SEATTLE -- Every winning streak eventually ends, and over the course of the long season of Major League Baseball, the best clubs are going to have nights like the one the Indians endured in the Emerald City on Tuesday night.Nothing went particularly right for Cleveland in its 7-1 loss to
SEATTLE -- Every winning streak eventually ends, and over the course of the long season of Major League Baseball, the best clubs are going to have nights like the one the Indians endured in the Emerald City on Tuesday night.
Nothing went particularly right for Cleveland in its 7-1 loss to the Mariners at Safeco Field, and it added up to the surging team's first defeat in its last seven games.
Then again, one of the keys to the Indians' success so far this season has been its ability to put the previous day's game -- be it a win or a loss -- in the rearview mirror.
There is a goal ahead for this team, and that goal is to be playing the most meaningful baseball games of all, the ones in late October. That's why a slip-up like Tuesday's didn't seem to faze the Indians, who remain in first place in the American League Central heading into Wednesday's series finale.
In other words, it was just a bad game, and there were reasons for it.
The first one was the fact that spot starter Cody Anderson made a couple of mistakes in the first inning that put his team in a hole.
Anderson was called up from Triple-A Columbus to make this start because Wednesday's scheduled pitcher, Danny Salazar, needed an extra four days of rest after coming out of his last outing with right shoulder fatigue. That bad break resulted in a rotation shuffle, and Anderson wasn't able to keep the momentum going.
With two outs in the first, Robinson Cano singled and Nelson Cruz followed with a home run to left-center field.
"Obviously, I made a couple of bad pitches, and they capitalized on it," said Anderson, who will now go back to Columbus to allow the Indians to activate reliever Joba Chamberlain from the disabled list. "You have to make good pitches and pick guys up and go as deep as I could into the game. I didn't execute my pitches and I didn't come out of it."
The Indians couldn't quite come out of the fourth inning, either. Once again, Anderson got two outs, but once again, that wasn't enough. With runners on first and second, Adam Lind hit a ground ball up the middle and shortstop Francisco Lindor, in a defensive shift and playing near second base fielded it.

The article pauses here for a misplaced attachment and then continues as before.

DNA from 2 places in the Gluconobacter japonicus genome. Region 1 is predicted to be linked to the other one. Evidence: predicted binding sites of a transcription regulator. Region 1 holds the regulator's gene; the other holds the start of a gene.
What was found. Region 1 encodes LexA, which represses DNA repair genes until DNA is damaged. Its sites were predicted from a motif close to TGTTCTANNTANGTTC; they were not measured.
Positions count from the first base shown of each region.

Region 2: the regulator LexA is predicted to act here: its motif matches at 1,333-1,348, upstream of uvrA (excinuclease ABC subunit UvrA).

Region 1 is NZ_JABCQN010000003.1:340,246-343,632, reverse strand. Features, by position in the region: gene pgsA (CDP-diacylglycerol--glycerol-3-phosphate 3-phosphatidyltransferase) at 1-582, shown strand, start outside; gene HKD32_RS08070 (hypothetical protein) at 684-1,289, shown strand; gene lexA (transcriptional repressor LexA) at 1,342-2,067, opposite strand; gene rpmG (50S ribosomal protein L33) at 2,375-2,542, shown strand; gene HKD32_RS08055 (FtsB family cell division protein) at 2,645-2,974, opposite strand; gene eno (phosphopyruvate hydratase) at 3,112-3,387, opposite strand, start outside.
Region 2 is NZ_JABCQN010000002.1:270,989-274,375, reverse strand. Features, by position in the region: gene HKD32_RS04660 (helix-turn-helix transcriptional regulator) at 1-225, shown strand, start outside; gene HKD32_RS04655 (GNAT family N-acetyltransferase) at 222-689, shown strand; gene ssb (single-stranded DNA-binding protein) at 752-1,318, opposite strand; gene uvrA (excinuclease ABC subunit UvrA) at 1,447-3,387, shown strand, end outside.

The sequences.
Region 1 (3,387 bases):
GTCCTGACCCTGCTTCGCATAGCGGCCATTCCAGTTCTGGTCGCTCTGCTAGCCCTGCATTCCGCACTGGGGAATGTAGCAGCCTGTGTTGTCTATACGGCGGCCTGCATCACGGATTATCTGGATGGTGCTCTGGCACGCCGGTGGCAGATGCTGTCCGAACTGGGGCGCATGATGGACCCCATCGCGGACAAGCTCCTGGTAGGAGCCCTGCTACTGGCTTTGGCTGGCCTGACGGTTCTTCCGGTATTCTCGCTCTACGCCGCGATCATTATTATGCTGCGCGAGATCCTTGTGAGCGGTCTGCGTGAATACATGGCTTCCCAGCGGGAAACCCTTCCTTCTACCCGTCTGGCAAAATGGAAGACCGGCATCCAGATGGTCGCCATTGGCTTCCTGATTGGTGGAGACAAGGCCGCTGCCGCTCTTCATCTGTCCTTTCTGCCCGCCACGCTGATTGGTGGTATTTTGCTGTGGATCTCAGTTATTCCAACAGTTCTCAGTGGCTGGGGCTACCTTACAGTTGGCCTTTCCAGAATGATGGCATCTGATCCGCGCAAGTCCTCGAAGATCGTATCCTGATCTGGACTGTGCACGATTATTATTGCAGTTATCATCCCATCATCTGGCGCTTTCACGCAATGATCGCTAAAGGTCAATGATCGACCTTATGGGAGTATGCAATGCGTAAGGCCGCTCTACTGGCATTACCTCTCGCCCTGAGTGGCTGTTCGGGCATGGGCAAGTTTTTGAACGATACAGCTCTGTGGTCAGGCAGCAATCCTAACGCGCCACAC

Lindor appeared to look to first base before looking back to second for an easy flip to Jason Kipnis for the third out. But Kipnis, also in the shift, was late to arrive at the bag, and by the time Lindor threw to first, Lind was safe.
The next batter, Steve Clevenger, doubled home two runs, and the hitter after that, Shawn O'Malley, tripled home two more. Just like that, the Indians were down 6-0.
"That's unfortunate," manager Terry Francona said. "You give teams extra opportunities and a lot of times, not-so-good things happen. [Anderson] elevated a changeup and a fastball and they tacked on four, which really hurt."
Everything seemed to hurt Tuesday night.
Jose Ramirez fouled a ball off the top of his left foot in the top of the second inning and was in obvious pain before continuing on at the plate and in left field.
Catcher Yan Gomes took a foul tip to his testicular area in the bottom of that frame, showed clear discomfort during several minutes with the team trainer, and then went to a local hospital for an ultrasound. The team referred to the injury as a contusion and said it would learn more later in the night.
Anderson managed to keep some perspective on his own situation and that of his team's fortunes in what still looks to be a very promising 2016, when he was asked if it's been bothersome to have to keep shuttling back and forth from the big club to Triple-A.
"It's not too bad," Anderson said. "Whenever they need me, I'm going to just try to go out there and help them win."
Doug Miller is a reporter for MLB.com. Follow him on Twitter @DougMillerMLB.